Year after year, the financial difficulties faced by charitable and benevolent hospitals worsen in Brazil. Since they cover 70% of all high-complexity care provided by the Public Health System (SUS, abbreviation in Portuguese) in the country, these institutions saw their financial situation become even more jeopardized with the pandemic and the return of inflation. At the Pequeno Príncipe, the largest exclusively pediatric hospital in Brazil, the scenario is no different.
In 2021, the financial deficit in assistance faced a major increase, from a historical average of US$ 6 million per year to US$ 10.4 million – regardless of the fundraising –, that is, a growth of around 70%. “It is a very worrying scenario, which we have been able to face with the support of society,” explains the Pequeno Príncipe Complex’s corporate director, José Álvaro da Silva Carneiro.
In the fourth edition of the Pequeno Príncipe News in 2022, you will learn more about the national campaign “Chega de Silêncio (No More Silence) – managers and health professionals break the silence to expose the crisis of the largest hospital network in the SUS”, which aims to aware the society to this important subject. This edition also presents an article about the contribution of the Pelé Pequeno Príncipe Research Institute to a World Health Organization (WHO) project. The study, supported by Pequeno Príncipe Gala, aims to establish reference levels of radiation during exams, to be adopted in Latin America and Caribbean hospitals.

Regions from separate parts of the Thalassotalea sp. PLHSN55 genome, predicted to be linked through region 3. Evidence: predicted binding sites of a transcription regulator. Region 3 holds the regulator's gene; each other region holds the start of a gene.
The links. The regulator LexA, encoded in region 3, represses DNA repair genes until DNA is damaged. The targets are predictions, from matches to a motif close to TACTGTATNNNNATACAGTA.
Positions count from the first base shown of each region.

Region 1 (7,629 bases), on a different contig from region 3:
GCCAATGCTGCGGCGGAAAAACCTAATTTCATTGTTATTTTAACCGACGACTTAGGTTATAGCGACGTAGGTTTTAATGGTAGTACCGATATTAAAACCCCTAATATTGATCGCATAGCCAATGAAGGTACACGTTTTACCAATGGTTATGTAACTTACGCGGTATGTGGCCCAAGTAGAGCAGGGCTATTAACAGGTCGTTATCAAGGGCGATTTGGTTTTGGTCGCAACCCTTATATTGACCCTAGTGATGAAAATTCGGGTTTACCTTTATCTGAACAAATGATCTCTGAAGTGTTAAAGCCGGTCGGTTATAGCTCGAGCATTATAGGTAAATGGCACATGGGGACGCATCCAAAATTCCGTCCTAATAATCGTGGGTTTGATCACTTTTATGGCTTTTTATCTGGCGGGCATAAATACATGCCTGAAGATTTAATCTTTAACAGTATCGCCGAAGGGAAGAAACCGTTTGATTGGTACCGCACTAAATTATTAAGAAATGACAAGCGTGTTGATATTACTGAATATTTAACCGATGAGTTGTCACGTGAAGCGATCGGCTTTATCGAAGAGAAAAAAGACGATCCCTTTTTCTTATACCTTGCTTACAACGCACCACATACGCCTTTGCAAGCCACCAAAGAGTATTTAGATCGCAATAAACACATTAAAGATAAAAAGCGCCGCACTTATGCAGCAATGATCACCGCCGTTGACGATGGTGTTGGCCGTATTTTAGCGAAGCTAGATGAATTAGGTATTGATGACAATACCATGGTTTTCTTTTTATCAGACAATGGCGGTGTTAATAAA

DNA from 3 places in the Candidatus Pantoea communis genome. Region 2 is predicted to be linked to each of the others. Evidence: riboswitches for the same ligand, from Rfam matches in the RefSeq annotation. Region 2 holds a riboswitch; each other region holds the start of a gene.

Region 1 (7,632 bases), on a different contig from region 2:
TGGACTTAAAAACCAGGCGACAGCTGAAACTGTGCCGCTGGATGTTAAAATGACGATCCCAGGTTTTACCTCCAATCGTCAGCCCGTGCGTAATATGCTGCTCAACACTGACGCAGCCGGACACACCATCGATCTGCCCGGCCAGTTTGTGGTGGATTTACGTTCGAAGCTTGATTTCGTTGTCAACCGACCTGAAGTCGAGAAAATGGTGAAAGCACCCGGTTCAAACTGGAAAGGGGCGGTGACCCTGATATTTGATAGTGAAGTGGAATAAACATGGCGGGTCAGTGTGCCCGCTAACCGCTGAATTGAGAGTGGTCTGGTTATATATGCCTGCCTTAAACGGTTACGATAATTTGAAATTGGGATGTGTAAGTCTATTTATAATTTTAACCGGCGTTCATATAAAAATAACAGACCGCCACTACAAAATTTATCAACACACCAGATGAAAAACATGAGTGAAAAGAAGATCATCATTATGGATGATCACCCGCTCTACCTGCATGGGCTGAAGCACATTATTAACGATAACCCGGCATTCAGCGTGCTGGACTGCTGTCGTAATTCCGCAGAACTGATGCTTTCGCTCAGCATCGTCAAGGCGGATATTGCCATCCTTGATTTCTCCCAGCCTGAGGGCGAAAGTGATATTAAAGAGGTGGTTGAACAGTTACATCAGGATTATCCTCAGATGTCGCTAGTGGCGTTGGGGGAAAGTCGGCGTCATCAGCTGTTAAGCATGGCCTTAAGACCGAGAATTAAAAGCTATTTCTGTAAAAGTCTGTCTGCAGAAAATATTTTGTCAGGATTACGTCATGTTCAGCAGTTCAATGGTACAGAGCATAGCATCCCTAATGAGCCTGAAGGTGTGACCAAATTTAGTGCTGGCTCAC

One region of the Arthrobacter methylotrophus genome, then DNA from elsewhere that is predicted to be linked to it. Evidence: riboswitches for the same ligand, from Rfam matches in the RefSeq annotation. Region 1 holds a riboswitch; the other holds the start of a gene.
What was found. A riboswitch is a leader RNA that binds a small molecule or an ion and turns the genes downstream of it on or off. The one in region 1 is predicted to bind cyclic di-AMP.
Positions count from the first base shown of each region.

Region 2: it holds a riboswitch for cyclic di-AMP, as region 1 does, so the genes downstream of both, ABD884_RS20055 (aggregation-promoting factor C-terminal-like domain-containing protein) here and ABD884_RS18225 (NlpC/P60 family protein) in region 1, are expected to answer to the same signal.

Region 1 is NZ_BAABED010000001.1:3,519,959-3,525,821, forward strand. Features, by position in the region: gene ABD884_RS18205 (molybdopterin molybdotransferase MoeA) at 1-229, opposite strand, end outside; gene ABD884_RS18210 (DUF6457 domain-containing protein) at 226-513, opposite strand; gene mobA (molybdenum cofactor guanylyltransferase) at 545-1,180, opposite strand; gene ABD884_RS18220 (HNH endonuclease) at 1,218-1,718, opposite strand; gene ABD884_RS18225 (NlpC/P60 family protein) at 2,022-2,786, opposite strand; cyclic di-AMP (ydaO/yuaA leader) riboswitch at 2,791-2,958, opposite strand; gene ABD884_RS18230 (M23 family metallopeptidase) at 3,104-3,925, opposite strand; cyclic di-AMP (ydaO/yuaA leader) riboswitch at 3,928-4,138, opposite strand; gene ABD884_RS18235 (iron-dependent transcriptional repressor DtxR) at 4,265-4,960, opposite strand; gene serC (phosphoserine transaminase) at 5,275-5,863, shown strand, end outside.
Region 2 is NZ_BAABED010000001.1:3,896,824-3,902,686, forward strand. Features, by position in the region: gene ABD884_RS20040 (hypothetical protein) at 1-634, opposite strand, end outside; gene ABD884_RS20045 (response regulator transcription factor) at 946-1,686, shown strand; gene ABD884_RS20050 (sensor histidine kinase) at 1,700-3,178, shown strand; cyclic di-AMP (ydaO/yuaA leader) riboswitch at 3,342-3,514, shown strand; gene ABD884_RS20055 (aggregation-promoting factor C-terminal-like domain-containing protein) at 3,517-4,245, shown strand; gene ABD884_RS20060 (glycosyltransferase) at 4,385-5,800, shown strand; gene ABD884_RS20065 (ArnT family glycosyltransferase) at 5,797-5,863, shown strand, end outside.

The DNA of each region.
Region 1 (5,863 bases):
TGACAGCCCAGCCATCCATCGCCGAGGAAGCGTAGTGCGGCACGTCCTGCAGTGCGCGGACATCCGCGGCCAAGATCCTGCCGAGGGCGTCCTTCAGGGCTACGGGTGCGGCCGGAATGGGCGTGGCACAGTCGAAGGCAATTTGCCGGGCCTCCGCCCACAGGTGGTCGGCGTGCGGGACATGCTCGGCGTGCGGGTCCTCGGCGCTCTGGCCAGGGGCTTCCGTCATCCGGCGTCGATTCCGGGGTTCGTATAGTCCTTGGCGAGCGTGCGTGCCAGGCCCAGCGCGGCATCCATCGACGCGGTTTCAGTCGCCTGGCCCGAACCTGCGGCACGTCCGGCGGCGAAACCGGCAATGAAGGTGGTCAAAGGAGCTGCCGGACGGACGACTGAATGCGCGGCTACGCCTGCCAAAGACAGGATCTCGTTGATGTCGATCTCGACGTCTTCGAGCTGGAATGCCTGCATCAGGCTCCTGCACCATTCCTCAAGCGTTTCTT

The third article of Pequeno Príncipe News is about the “Campaign For Life – Violence Cannot Mark the Future of Children and Adolescents”. Promoted by the Pequeno Príncipe Hospital since 2006, the initiative aims to contribute to the prevention of violence against children, encouraging the identification of cases and reporting. Only in 2021, there were 618 visits to the Hospital of boys ang girls who were victims of some type of violence – an 11% increase compared to 2020 data –, and once again, sexual violence was on the top of the list, with 344 victims, that is, 55% of the total cases.